In the autumn of 2013, Scania offer the opportunity for customers to equip their trucks with advanced support systems aimed at improving road safety for heavy vehicles. Advanced Emergency Braking (AEB) can help to deploy emergency braking if the driver is inattentive to dangerous situations, while Lane Departure Warning (LDW) alerts drivers if a truck makes an unintentional sideward movement.




  
                     

By making Scania Communicator a part of the standard equipment in all Scania trucks across most markets, customers have access to more effective tools to conduct their operations efficiently, sustainably and cost-effectively

New rational functions in Scania Fleet Management

The latest version of Scania Fleet Management will contribute with even more functionality. One of several new features is that vehicle positioning can now be updated every minute, compared with current ten-minute intervals (assuming the haulier has signed up for the prerequisite Fleet Management package).

“In frantic and erratic city traffic, ten minutes of driving can make a big difference for a distribution vehicle, for example,” says Karin Rådström, who is responsible for Scania Fleet Management. “With minute-by-minute updates, the message gets through quickly if a vehicle is following its schedule or if it is stuck in traffic.”

Scania is initially making this subscription-based service available in a number of larger markets.

Another new item is Fuelling Report, a function that automatically updates and compiles all the facts regarding how vehicles were fuelled, making them available in the Fleet Management portal. The summary makes it easy for the haulier to check that fuel invoices, etc., are correct.

Furthermore, all trucks with Scania Communicator can now calculate their own total weight. The information is taken from several components including the engine management system, and an estimated weight is provided after driving 20 km. In its current version, the function is primarily designed to support driver training and coaching, where the weight of the whole vehicle is a parameter for evaluating fuel consumption.


  
                     

In addition to the eleven diesel engines with Euro 6 certification, Scania is the only manufacturer in the industry with a number of alternative fuels Euro 6 engines. In its current programme, Scania also offers gas and biodiesel Euro 6 engines.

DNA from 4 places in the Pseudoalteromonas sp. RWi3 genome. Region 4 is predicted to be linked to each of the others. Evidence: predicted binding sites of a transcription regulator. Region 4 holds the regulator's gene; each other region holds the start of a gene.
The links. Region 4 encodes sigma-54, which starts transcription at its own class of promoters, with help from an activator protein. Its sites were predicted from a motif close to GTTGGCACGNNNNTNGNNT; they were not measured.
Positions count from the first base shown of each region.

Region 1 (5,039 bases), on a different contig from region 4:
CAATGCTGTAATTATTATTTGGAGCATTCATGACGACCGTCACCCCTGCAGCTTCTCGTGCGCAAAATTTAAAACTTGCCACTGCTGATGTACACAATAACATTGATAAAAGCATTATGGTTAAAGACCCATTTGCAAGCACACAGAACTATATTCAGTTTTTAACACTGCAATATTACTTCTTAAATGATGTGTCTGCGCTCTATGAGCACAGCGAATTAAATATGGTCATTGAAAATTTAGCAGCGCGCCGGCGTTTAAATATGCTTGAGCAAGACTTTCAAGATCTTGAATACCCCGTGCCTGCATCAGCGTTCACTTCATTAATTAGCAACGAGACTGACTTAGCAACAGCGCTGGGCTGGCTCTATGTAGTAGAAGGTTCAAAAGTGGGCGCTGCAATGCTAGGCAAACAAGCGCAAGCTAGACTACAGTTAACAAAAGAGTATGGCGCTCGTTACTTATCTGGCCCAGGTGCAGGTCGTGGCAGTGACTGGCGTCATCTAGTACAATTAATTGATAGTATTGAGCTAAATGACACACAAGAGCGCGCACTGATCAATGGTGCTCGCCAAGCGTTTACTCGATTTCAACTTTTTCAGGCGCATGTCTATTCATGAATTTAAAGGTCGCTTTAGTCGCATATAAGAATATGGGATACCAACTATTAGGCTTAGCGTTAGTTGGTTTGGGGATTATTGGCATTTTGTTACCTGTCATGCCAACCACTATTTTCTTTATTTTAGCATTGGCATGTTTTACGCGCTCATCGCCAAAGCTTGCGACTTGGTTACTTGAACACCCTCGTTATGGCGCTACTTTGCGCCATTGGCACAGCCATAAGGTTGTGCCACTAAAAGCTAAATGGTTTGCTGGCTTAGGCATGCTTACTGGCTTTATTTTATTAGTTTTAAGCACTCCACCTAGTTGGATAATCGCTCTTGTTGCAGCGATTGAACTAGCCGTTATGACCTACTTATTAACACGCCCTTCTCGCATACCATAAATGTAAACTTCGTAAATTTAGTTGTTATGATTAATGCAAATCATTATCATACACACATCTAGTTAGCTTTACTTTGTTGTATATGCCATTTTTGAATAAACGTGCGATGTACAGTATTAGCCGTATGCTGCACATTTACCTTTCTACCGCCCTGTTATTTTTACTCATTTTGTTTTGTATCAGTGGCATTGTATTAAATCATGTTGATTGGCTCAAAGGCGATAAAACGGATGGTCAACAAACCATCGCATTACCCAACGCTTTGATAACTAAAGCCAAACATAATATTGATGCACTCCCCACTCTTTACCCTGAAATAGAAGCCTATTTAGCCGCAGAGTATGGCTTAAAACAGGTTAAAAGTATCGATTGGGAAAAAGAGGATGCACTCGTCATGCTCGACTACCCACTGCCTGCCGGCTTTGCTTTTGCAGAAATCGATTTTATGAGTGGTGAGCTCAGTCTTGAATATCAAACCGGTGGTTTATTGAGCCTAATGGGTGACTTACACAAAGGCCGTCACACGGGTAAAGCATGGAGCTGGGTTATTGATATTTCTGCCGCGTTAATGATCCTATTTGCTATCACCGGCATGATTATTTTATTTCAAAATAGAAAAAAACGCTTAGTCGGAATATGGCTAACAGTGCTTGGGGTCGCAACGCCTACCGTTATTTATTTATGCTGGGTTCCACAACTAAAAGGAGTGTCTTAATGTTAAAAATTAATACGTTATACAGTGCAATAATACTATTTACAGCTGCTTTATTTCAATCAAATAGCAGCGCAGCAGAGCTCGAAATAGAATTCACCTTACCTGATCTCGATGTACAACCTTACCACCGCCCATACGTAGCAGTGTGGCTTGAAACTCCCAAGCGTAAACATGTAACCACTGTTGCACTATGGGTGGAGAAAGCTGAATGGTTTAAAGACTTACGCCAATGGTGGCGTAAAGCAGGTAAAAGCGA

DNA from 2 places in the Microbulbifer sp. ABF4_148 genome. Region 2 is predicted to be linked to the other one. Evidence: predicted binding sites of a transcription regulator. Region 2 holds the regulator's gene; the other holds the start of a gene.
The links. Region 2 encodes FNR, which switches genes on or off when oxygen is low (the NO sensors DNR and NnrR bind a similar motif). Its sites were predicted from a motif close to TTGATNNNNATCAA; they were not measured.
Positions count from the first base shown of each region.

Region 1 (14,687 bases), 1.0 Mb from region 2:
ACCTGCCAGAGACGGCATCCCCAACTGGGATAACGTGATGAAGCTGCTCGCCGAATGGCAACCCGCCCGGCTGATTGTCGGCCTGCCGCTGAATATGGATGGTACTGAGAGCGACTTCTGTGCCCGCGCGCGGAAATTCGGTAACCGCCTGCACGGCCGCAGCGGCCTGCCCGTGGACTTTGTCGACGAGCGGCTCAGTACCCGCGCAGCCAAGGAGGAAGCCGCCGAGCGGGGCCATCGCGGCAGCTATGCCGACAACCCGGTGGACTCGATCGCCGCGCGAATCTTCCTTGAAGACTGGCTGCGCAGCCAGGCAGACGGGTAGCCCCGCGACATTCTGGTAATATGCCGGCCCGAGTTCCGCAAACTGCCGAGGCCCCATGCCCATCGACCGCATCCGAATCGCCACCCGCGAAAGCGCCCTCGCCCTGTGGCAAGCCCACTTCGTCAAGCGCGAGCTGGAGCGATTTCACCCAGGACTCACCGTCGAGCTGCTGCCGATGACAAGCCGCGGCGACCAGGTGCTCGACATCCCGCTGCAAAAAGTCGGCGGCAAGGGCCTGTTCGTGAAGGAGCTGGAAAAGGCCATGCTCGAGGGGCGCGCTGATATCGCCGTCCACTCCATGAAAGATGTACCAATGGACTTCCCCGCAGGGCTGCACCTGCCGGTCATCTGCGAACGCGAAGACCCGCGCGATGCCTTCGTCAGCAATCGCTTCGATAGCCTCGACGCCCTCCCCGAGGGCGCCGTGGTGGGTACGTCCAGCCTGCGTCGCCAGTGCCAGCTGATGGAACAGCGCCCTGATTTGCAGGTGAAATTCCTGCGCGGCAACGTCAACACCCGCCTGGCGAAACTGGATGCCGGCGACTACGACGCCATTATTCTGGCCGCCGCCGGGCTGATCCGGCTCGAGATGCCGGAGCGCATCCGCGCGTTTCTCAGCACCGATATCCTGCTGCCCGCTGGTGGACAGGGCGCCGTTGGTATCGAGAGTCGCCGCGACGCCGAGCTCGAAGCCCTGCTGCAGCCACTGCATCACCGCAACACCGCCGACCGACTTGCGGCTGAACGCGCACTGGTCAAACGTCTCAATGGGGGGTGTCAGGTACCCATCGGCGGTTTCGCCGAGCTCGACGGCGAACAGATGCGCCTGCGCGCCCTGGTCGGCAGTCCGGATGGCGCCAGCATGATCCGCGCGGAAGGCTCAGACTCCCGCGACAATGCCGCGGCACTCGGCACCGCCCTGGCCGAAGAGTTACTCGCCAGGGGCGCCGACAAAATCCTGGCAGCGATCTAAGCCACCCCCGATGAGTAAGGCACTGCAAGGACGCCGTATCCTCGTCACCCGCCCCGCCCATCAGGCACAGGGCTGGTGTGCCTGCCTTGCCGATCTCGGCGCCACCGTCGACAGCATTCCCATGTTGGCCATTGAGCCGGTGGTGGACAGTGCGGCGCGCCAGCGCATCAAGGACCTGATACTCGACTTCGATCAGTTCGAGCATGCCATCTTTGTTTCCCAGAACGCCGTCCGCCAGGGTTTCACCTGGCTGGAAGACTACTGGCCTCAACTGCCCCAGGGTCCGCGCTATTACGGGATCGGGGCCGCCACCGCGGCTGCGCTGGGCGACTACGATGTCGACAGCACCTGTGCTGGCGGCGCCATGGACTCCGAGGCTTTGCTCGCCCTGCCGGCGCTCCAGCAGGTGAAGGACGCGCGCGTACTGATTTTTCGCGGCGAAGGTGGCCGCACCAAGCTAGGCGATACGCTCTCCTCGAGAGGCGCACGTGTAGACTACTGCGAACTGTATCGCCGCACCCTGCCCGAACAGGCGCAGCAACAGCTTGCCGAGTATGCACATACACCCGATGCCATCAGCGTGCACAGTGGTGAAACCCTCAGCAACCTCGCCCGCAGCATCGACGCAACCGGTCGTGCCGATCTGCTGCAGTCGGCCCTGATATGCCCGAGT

Scania holds the lead in alternative fuel

Scania is now launching – as the very first of its kind – two Euro 6 certified truck engines that can run on 100 percent biodiesel (EN 14214). Scania’s modular-built, five-cylinder, 9-litre engine with 320 hp or 360 hp will be manufactured in versions that are certified to run on 100% biodiesel. The base engine has an available torque of 1,600 Nm from 1,050 r/min as a 320, and 1,700 Nm from 1,100 r/min as a 360. They have, therefore, a multi-faceted character, useful for both trucks and buses. Noteworthy is the fact that the output is not reduced by more than 8 percent (due to the lower energy content) when run on 100 percent biodiesel. 

An important point in this context is how uncomplicated biodiesel is from the perspective of the driver. All you need to do is fill up and drive. The fuel can even be mixed with conventional diesel if and when necessary.

“We see increasing signs of interest in biodiesel in a number of larger markets,” says Joel Granath, vice president of Scania’s Product Management for Trucks. The sustainability aspects are always kept in the picture, for example, for hauliers who are mainly in distribution traffic in city centres. As far as I know, no other manufacturer has presented Euro 6 engines for biodiesel. So we have great expectations of the reception of these very flexible and environmentally-suited engines.”


  
                     

With the introduction of the 3,500 Nm and 730 hp Scania V8, Scania’s range of Euro 6 V8 engines is complete. The 520 hp and 580 hp versions were introduced earlier this year, and now the top-output V8 for the most demanding tasks enters the scene as well. It is known for offering never-ending power, high productivity and a lasting value like no other engine.

Scania’s range of Euro 6 V8s completed with the 730

Scania now offers three Euro 6 engines in its V8 range, the only Euro 6 V8s on the market. Customers who choose a Scania V8 prioritise features like performance, operating economy and durability. Scania’s legendary V8 engines, first introduced back in 1969, have established a unique market position all over the world and the market has been asking for a top-of-the-line Euro 6 version.

“Sheer power never goes out of style”, confirms Christopher Podgorski, Senior Vice President Trucks at Scania. “Our customers buy V8s for many different reasons, but an understandable need for performance is always one of them. The fact that our customers buy Scania V8s over and over again proves that they are durable and offer unsurpassed productivity as well.”